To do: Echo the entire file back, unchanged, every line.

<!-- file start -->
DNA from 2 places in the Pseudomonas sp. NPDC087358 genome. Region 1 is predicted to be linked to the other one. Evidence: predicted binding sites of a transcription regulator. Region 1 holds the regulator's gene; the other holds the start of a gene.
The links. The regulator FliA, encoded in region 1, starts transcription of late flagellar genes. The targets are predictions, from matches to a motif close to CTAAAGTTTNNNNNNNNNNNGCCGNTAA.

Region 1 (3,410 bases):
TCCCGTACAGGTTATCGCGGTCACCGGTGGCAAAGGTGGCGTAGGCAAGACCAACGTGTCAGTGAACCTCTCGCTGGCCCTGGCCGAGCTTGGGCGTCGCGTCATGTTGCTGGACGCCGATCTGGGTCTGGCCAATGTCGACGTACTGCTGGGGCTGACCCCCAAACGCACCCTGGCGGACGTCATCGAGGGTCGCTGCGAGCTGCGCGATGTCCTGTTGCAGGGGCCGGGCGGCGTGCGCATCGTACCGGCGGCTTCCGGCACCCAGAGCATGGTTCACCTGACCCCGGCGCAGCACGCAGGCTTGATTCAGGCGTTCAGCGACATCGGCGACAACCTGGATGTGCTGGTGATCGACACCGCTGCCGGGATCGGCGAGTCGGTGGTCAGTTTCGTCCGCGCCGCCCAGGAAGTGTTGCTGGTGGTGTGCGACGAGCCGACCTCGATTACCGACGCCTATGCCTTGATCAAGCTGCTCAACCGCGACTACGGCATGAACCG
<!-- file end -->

DNA from 2 places in the Pseudomonas sp. NPDC087358 genome. Region 1 is predicted to be linked to the other one. Evidence: predicted binding sites of a transcription regulator. Region 1 holds the regulator's gene; the other holds the start of a gene.
The links. The regulator FliA, encoded in region 1, starts transcription of late flagellar genes. The targets are predictions, from matches to a motif close to CTAAAGTTTNNNNNNNNNNNGCCGNTAA.

Region 1 (3,410 bases):
TCCCGTACAGGTTATCGCGGTCACCGGTGGCAAAGGTGGCGTAGGCAAGACCAACGTGTCAGTGAACCTCTCGCTGGCCCTGGCCGAGCTTGGGCGTCGCGTCATGTTGCTGGACGCCGATCTGGGTCTGGCCAATGTCGACGTACTGCTGGGGCTGACCCCCAAACGCACCCTGGCGGACGTCATCGAGGGTCGCTGCGAGCTGCGCGATGTCCTGTTGCAGGGGCCGGGCGGCGTGCGCATCGTACCGGCGGCTTCCGGCACCCAGAGCATGGTTCACCTGACCCCGGCGCAGCACGCAGGCTTGATTCAGGCGTTCAGCGACATCGGCGACAACCTGGATGTGCTGGTGATCGACACCGCTGCCGGGATCGGCGAGTCGGTGGTCAGTTTCGTCCGCGCCGCCCAGGAAGTGTTGCTGGTGGTGTGCGACGAGCCGACCTCGATTACCGACGCCTATGCCTTGATCAAGCTGCTCAACCGCGACTACGGCATGAACCG